Iranian (Persian) Rug Making Regions
Oriental rugs are often known by the regions they were woven in. Collectors of Persian rugs often research each region thoroughly to understand not only the rug weaving techniques but also the designs and traditions employed in each region. These traditions often date back hundreds of years and are woven into the culture of each region. This richness impresses even more beauty on the Persian rugs that are available for sale around the world. Learn below about the different regions and click on the photos above to see samples of the different patterns.
Iranian (Persian) rug making region(s) included on this page:
Baluch is a tribe which can be found in parts of Iran, Afghanistan, and Pakistan. Located in southeastern Iran, in the Sistan and Baluchistan province, some are in the northeast in the Khorasan province. They produce rugs which have been woven using traditional methods. They typically have geometric designs which have been handed down through many generations. They use fine wool from their own flocks of sheep and goats. The main distinction is that Iranian Baluch typically use cotton warps and wefts while Afghans use wool. It is difficult to know with certainty the origin of each rug.
Bijar is a town in the Kurdistan region in Iran. Rugs from this area are unique, and their durability is legendary. They use thicker wool as the pile, and wefts are beaten down repeatedly which typically makes a very dense, durable, and heavy rug. They use both geometric and curvilinear patterns. The Herati (fish) and other repeated designs are common.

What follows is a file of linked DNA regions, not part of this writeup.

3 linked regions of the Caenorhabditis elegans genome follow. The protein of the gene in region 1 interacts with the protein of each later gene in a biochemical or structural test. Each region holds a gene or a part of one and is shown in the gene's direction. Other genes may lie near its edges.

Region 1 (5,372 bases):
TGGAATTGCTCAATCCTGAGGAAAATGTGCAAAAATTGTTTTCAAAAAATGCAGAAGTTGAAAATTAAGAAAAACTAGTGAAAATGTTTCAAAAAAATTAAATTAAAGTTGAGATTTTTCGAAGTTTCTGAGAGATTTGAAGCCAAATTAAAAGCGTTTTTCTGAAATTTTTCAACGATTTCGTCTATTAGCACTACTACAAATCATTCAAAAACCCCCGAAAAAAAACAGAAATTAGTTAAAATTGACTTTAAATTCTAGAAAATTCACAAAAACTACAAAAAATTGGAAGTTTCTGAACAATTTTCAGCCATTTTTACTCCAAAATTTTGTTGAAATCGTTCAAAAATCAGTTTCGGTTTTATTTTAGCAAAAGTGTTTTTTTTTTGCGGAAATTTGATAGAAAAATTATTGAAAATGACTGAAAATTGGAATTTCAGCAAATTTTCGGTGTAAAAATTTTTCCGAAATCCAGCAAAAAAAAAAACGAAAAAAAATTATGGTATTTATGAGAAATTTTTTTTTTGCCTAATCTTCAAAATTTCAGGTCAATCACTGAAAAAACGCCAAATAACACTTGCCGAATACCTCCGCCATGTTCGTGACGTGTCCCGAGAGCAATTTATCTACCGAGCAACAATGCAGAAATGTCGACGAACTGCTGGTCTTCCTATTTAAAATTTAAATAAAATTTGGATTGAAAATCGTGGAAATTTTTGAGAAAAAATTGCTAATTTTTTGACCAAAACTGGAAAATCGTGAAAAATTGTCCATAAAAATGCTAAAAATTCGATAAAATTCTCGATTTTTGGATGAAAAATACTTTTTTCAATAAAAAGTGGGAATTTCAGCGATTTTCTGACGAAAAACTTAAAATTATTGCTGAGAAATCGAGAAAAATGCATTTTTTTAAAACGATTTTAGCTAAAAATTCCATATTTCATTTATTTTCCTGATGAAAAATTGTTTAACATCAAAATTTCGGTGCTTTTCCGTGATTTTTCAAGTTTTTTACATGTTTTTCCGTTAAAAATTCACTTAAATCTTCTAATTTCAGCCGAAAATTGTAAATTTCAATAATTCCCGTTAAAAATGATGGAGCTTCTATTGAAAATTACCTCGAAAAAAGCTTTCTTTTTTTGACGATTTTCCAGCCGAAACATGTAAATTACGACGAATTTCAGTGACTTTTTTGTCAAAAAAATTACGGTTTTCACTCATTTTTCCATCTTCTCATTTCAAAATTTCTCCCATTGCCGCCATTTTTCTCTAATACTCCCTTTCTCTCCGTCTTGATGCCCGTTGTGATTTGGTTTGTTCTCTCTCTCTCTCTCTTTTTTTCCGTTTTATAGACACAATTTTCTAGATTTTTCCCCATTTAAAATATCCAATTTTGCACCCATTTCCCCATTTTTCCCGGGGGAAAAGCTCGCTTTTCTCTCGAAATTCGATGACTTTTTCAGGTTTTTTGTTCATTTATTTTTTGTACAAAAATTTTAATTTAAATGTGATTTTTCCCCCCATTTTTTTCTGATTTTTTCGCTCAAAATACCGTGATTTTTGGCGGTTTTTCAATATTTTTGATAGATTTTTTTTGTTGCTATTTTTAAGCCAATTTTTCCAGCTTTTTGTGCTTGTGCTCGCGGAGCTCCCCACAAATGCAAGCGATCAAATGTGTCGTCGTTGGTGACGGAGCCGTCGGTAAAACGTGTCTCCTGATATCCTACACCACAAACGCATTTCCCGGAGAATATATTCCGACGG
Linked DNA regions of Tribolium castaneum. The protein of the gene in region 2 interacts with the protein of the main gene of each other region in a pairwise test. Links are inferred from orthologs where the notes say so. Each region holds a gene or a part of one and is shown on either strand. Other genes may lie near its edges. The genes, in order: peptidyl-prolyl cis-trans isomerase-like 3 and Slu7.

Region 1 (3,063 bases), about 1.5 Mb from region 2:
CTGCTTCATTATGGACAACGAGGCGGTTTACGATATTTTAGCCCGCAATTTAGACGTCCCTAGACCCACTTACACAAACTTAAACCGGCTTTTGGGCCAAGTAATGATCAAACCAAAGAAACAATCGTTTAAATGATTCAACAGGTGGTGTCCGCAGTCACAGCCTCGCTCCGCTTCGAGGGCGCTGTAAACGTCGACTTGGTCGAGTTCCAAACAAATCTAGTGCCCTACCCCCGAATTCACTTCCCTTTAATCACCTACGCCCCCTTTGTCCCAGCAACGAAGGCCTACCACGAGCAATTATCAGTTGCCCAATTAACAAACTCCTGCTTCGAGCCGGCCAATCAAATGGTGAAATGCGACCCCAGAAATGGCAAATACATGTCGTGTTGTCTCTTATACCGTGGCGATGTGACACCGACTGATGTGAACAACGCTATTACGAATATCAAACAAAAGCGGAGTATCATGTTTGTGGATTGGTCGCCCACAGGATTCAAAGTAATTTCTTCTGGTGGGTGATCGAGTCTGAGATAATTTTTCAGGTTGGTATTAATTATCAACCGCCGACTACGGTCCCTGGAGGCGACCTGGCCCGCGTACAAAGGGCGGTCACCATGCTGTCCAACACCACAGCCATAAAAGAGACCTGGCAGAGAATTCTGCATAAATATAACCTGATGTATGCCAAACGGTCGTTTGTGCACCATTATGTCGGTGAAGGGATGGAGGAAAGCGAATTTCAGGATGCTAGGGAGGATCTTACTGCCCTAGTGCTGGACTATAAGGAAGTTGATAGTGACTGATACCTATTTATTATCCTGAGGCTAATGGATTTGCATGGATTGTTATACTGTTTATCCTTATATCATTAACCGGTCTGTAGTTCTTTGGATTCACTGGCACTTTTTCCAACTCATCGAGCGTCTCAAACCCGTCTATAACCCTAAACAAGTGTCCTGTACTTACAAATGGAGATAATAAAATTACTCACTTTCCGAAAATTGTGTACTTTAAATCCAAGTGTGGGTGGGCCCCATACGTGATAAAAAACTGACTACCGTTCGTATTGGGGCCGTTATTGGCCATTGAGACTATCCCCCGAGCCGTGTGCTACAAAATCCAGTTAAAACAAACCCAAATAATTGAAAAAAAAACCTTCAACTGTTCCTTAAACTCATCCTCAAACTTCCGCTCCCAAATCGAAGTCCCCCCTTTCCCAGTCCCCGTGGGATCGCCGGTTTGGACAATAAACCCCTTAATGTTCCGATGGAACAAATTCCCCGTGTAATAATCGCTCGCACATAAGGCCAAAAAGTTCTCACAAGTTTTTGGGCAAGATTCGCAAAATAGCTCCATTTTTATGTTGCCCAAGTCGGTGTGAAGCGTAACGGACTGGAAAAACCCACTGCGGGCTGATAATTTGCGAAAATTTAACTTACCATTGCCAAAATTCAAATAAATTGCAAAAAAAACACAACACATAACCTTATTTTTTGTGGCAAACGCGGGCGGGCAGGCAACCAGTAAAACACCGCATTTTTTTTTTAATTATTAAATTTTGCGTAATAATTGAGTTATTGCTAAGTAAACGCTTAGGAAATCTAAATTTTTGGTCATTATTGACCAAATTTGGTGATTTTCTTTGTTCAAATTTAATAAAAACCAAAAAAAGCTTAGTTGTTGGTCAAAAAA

A weaving village located in the Hamadan region. These weavers have originated in northwest Iran in Caucasus, some of whom migrated south toward the Hamadan region. These employ a single-wefted weave with a long pile.
Boroujerd is a very old city in the Lorestan province.
Chaleshtor is located west of Shahrekord in the Bakhtiar province. These are very fine rugs woven with a “square block” using flower and plant designs.
Esfahan is one of the most well-known names in the rug world. The city has had a long history with its ups and downs. Some Esfahans have similar weaves to Kashans with traditional floral designs. They employ many designs and colors. One of the famous designs is called Eslimi, a spiral motif. Some of the finest pieces are signed by the expert weaver such as Seirafian.
Farahans are woven in northern Sultanabad (Arak) near the city of Saruq. Farahan refers to an area which lends itself to some debate among experts. The rugs use a combination of designs from the region in order to weave very desirable rugs. Some of the older pieces are highly sought after.
Feridans are single-weft rugs woven by the Bakhtiari people around Esfahan.
If you are curious to learn more, my eBook The Art of Oriental Rugs - A Weaver's Perspective shows you: 1) how to identify a weave** and how different techniques produce “recognizable” variations in different regions, 2) maps with geographical views of where rugs are woven in the country of Iran and how the regional weaves influence each other, and 3) 750+ close-up pictures of weaves from 170+ rug-weaving regions in Iran and around the globe. I’ve written a book I wish I had when I first started in the rug business. This, I humbly hope, will be seen as an indispensable addition to any library.